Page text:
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Amliso plant with flower
Scientific classification Red Pencil Icon.png
Kingdom: Plantae
Clade: Angiosperms
Clade: Monocots
Clade: Commelinids
Order: Poales
Family: Poaceae
Subfamily: Panicoideae
Tribe: Thysanolaeneae
Genus: Thysanolaena
T. latifolia
Binomial name
Thysanolaena latifolia
(Roxb. ex Hornem.) Honda
Synonyms [1] [2]
  • Thysano-laenaNees, alternate spelling
  • MyriachaetaMoritzi
  • ThysanochlaenaGand.
  • Thysanolaena acarifera(Trin.) Arn. & Nees
  • Thysanolaena agrostisNees
  • Thysanolaena assamensisGand.
  • Thysanolaena birmanicaGand.
  • Thysanolaena malaccensisGand.
  • Thysanolaena maxima(Roxb.) Kuntze
  • Thysanolaena sikkimensisGand.
  • Melica latifoliaRoxb. ex Hornem.
  • Panicum acariferumTrin.
  • Thysanolaena acariferaArn. & Nees
  • Neyraudia acarifera(Roxb. ex Hornem.) Conert
  • Agrostis maximaRoxb.
  • Arundo minutifloraBrongn.
  • Sporobolus scopariusJ.Presl
  • Vilfa scoparia(J.Presl) Steud.
  • Myriachaeta arundinaceaZoll. & Moritzi
  • Myriachaeta glaucaMoritzi ex Steud.
  • Vilfa gigasSteud.
  • Sporobolus gigas(Steud.) Miq.

Thysanolaena is a genus of plants in the grass family, the only genus in the tribe Thysanolaeneae. [3] [4] [5] [1] [6] Its only recognized species is Thysanolaena latifolia (formerly Thysanolaena maxima), native to China (Guangdong, Guangxi, Guizhou, Hainan, Taiwan, Yunnan) Bangladesh, Bhutan, Cambodia, India, Indonesia, Laos, Malaysia, Myanmar, Nepal, New Guinea, Philippines, Sri Lanka, Thailand, and Vietnam. It is also naturalized in Mauritius, Seychelles, Gambia, Tanzania, Hawaii, California, the West Indies and Brazil. [1] [2] [7] [8] Tiger grass, Nepalese Broom Grass, Broom Grass, Broom stick are common names for this plant, in Nepali amliso (Nepali : अम्लिसो) and jharu in Assamese . [9] [10] The flowers of this plant are used as cleaning tool or broom, which is known as कुच्चोkuchcho in Nepali, झाड़ू jhadu (phool jhadu) in Hindi.

A genus is a taxonomic rank used in the biological classification of living and fossil organisms, as well as viruses, in biology. In the hierarchy of biological classification, genus comes above species and below family. In binomial nomenclature, the genus name forms the first part of the binomial species name for each species within the genus.

Poaceae family of plants

Poaceae or Gramineae is a large and nearly ubiquitous family of monocotyledonous flowering plants known as grasses, commonly referred to collectively as grass. Poaceae includes the cereal grasses, bamboos and the grasses of natural grassland and cultivated lawns and pasture. Grasses have stems that are hollow except at the nodes and narrow alternate leaves borne in two ranks. The lower part of each leaf encloses the stem, forming a leaf-sheath. With around 780 genera and around 12,000 species, Poaceae are the fifth-largest plant family, following the Asteraceae, Orchidaceae, Fabaceae and Rubiaceae.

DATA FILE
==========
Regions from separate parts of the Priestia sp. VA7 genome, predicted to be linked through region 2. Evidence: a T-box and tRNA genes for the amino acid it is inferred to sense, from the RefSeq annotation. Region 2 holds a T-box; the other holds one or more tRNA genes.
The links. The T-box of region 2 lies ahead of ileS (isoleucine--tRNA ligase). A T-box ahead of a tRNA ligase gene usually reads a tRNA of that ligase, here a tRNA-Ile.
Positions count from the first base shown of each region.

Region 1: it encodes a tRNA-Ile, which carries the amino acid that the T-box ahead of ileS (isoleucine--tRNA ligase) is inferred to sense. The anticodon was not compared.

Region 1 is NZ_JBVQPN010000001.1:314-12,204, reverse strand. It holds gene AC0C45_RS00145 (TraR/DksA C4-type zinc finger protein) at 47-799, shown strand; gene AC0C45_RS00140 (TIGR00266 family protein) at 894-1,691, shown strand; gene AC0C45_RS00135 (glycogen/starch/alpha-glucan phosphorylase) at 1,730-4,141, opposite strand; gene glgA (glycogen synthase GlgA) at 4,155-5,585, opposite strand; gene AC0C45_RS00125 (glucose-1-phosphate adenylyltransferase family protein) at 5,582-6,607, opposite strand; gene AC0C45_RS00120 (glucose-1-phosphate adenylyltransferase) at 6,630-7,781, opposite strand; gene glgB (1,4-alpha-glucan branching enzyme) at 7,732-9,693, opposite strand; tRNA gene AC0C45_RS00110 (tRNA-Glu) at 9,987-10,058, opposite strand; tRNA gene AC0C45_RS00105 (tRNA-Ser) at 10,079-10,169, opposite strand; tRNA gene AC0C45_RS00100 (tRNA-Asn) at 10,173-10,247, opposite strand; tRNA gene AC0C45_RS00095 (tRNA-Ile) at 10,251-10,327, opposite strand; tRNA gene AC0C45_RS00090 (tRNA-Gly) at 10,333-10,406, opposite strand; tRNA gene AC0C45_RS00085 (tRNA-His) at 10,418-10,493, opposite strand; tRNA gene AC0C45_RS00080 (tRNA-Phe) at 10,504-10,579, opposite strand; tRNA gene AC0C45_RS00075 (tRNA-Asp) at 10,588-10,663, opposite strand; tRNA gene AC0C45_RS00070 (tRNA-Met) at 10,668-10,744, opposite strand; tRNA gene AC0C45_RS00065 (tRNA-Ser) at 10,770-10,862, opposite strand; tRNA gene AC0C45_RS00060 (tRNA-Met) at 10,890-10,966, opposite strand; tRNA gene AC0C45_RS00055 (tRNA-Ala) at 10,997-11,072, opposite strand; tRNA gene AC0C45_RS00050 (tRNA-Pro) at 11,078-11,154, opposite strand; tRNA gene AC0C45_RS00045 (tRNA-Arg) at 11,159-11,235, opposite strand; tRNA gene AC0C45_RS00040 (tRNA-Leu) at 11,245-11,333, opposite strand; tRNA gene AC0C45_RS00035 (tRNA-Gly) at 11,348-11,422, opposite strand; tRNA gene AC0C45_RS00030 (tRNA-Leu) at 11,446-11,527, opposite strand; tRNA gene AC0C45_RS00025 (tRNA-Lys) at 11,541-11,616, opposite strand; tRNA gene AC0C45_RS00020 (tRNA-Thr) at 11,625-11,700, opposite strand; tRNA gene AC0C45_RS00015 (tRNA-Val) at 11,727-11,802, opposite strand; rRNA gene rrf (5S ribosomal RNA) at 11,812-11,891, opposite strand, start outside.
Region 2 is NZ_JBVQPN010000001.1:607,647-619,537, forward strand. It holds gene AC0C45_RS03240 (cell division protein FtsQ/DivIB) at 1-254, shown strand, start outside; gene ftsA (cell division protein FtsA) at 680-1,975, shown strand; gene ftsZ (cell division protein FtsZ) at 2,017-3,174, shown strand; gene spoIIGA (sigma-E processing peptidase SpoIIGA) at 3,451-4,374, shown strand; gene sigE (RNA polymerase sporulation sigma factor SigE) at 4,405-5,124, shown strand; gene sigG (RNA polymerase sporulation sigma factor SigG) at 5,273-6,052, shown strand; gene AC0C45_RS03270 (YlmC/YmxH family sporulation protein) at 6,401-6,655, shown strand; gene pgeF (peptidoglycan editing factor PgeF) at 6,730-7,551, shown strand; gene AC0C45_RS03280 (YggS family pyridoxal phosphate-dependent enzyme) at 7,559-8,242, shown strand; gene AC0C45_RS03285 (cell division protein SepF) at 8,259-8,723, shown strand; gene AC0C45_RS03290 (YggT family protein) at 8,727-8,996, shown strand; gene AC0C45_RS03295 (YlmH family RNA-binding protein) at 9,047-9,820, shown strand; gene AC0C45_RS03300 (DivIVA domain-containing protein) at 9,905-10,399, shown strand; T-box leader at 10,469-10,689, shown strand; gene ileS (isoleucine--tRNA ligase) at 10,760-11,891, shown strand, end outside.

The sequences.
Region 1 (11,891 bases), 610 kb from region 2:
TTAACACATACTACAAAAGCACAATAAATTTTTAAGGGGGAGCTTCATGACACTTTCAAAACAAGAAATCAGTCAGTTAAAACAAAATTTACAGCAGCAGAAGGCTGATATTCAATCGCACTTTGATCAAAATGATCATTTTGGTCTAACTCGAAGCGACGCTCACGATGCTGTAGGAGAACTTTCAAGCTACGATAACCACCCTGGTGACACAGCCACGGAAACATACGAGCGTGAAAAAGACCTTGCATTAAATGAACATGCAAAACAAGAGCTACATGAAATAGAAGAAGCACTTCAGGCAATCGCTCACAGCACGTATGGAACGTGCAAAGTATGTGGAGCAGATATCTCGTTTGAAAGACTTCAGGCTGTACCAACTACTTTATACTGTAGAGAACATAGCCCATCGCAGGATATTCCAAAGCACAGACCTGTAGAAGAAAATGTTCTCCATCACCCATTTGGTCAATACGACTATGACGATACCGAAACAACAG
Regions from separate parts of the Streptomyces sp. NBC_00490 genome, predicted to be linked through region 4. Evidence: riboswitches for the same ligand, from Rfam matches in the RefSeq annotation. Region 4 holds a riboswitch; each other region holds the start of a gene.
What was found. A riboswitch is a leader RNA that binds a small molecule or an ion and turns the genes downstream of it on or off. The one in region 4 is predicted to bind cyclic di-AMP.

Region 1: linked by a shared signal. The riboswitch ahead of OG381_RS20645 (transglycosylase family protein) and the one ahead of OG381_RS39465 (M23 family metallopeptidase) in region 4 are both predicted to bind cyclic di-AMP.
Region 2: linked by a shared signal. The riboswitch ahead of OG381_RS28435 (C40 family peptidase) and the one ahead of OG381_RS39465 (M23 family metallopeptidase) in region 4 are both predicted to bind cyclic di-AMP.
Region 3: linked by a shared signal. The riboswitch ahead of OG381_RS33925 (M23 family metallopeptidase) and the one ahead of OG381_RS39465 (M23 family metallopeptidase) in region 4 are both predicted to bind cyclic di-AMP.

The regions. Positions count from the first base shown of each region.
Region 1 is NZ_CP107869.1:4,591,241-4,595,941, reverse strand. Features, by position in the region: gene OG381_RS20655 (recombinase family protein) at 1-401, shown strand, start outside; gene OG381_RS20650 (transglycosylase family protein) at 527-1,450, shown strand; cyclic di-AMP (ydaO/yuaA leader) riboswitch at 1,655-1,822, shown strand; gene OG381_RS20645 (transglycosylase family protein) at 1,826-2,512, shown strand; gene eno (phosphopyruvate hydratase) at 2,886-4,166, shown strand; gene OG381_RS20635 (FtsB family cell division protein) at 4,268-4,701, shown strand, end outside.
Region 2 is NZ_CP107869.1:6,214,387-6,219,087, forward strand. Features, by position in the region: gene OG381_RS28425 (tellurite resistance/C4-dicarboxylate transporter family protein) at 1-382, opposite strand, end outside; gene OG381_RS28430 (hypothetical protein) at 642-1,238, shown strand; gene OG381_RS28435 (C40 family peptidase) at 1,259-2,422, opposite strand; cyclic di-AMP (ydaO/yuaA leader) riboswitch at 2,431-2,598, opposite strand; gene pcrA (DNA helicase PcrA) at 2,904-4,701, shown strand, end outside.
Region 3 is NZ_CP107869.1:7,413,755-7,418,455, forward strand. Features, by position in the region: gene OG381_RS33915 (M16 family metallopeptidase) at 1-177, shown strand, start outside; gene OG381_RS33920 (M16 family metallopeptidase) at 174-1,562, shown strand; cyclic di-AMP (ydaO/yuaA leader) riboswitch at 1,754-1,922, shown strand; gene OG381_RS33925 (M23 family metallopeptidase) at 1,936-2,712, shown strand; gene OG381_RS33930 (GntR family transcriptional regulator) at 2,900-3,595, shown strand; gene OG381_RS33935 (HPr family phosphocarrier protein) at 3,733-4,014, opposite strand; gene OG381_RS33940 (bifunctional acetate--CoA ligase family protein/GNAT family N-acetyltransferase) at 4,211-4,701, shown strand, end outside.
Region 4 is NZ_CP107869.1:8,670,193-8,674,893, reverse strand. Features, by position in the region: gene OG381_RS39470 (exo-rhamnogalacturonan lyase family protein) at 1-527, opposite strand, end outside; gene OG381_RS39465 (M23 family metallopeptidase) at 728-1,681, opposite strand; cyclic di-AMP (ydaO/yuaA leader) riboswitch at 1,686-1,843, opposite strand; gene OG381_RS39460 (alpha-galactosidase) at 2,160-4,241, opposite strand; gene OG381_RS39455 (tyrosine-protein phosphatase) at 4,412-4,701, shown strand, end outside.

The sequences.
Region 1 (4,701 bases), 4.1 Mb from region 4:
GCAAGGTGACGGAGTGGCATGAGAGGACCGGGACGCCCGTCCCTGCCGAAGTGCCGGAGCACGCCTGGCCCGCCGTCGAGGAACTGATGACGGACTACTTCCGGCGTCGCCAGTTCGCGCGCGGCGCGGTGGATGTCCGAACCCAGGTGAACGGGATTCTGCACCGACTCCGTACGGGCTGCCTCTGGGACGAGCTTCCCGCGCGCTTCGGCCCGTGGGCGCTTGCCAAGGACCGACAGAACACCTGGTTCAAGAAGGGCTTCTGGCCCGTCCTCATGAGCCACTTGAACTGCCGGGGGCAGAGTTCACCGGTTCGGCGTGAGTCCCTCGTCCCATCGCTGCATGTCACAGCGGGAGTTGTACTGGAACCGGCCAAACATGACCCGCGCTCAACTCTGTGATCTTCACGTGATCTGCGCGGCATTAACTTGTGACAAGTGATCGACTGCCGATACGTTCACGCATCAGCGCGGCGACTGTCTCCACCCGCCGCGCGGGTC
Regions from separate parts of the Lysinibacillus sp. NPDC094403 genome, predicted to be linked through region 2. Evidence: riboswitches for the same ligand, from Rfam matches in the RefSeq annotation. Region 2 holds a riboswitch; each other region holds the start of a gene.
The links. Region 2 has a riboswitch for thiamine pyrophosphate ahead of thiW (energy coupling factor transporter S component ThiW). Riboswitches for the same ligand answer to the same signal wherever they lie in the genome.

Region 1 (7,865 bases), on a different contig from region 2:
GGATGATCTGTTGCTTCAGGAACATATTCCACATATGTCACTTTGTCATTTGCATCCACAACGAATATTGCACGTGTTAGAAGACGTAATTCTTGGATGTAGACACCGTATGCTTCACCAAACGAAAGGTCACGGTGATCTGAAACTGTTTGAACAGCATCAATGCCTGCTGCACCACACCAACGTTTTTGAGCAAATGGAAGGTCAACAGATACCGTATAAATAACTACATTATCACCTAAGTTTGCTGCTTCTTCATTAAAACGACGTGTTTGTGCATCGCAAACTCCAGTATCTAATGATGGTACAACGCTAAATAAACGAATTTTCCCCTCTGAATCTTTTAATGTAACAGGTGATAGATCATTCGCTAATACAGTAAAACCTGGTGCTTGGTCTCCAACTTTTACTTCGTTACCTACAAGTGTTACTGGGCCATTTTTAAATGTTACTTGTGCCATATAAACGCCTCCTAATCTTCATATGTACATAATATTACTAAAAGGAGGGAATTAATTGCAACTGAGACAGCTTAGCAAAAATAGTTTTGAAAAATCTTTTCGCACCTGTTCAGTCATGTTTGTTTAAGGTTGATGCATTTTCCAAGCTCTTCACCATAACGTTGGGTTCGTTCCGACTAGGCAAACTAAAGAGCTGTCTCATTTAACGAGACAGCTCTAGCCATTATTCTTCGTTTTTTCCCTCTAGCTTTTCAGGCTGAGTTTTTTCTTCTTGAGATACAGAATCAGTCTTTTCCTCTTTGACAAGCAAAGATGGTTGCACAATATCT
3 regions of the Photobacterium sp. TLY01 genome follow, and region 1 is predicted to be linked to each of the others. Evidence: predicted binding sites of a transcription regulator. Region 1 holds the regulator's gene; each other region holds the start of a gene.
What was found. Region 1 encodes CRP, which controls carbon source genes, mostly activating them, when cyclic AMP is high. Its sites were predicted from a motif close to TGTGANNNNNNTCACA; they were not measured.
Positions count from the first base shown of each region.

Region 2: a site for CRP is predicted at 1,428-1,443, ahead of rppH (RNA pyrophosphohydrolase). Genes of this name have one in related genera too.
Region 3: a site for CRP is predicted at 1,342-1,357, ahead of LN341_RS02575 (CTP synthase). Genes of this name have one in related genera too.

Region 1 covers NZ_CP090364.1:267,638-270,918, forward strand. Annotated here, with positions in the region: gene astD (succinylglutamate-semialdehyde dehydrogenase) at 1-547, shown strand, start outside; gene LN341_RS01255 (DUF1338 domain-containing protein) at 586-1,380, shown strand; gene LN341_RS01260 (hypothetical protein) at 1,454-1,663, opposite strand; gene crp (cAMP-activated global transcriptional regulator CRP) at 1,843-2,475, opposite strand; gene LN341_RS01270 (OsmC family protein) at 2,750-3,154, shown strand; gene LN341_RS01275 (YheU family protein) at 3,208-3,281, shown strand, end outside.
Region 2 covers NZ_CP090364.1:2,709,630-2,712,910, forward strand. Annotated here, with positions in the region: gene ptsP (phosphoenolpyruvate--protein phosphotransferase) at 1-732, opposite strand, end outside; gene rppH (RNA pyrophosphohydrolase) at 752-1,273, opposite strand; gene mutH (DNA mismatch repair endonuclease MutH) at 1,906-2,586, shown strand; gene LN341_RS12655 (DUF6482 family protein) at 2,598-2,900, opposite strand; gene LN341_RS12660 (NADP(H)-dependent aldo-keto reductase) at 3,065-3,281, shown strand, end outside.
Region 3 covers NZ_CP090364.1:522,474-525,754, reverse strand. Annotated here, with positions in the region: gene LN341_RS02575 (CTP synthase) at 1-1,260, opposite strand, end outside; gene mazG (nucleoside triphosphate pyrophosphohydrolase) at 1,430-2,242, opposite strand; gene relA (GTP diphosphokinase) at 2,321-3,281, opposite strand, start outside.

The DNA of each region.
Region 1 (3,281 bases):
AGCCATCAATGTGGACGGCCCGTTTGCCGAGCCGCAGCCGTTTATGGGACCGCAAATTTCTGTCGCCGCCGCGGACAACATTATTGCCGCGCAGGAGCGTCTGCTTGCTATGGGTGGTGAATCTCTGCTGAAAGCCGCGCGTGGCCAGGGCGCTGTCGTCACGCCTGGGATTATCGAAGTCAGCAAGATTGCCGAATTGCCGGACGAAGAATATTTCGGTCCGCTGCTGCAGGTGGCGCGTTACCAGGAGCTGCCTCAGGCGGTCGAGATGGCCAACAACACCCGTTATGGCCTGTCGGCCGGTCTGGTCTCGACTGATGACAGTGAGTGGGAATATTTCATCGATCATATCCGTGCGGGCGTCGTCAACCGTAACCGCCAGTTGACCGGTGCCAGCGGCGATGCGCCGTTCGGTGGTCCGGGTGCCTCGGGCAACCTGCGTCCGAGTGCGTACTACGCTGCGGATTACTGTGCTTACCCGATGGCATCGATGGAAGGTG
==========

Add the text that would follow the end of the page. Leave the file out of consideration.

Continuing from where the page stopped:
China Country in East Asia

China, officially the People's Republic of China (PRC), is a country in East Asia and the world's most populous country, with a population of around 1.404 billion. Covering approximately 9,600,000 square kilometers (3,700,000 sq mi), it is the third- or fourth-largest country by total area. Governed by the Communist Party of China, the state exercises jurisdiction over 22 provinces, five autonomous regions, four direct-controlled municipalities, and the special administrative regions of Hong Kong and Macau.



It is found growing along steep hills, sandy banks of rivers and damp steep banks along ravines. It is widely distributed throughout Nepal but only up to an altitude of 2000 metres. [10] The grass can be grown on severely degraded and marginal lands. [11] Broom grass tends to grow in tussocks, with 4-5 tussocks in a 100-metre radius and is harvested during the winter seasons between January and March. [10]

Horticultural use

Tiger Grass is another common name for this plant throughout the tropics where it is grown as an ornamental. It may be used to create the effect of bamboo, which it resembles, but to which it is not related.

Growing Techniques

In order to grow broom grass the slips in the planting site must be clear of weeds and debris. [10] Planting the broom grass slips in fertile soil ensures the best yield. [10] It is usually planted at the beginning of monsoon season during the months of May to June as the soil has the best moisture for plant genesis. [10] One month before planting pits of 30m cubed are dug up and left for weathering. [10] On hilly land the pits should be placed about 1.5 x 2m apart along the contour lines or trace bunds, while on fertile land the best spacing is 2.5m x 2.5m. [10] Farm yard manure and 10% BHC fertilizer at 10 grams per pit are mixed into the pits before planting the seeds. [10] The plant becomes rather low maintenance after planting. [10] The plant requires to be weeded 3-4 times in the first year and annually in the following years. [11] Manure can be applied to the soil during the second weeding to provide the best yields in the first year. [11] The pits need to be fenced off to protect the plants from grazing. [11]


A Shan lady in Thoet Thai, northern Thailand, prepares the dried flowers of the broom grass for making brooms 2019 01 Making brooms Thoet Thai 01.jpg
A Shan lady in Thoet Thai, northern Thailand, prepares the dried flowers of the broom grass for making brooms

The mature panicles which turn light green or red are harvested in the winter season from January to March. [11] The timing of the harvest is essential as if the plant is harvested prematurely (5–7 days) their production declines, while if it harvested late it will begin to wilt. [11] The panicles are either harvested by cutting above the soil separating the panicle for stem or pulling the panicles out by hand. [10] It is important to make sure the young sprouts are not damaged or the plants uprooted during harvest. [11] The yield will be the lowest in the first and fifth year with the highest in the third. [11]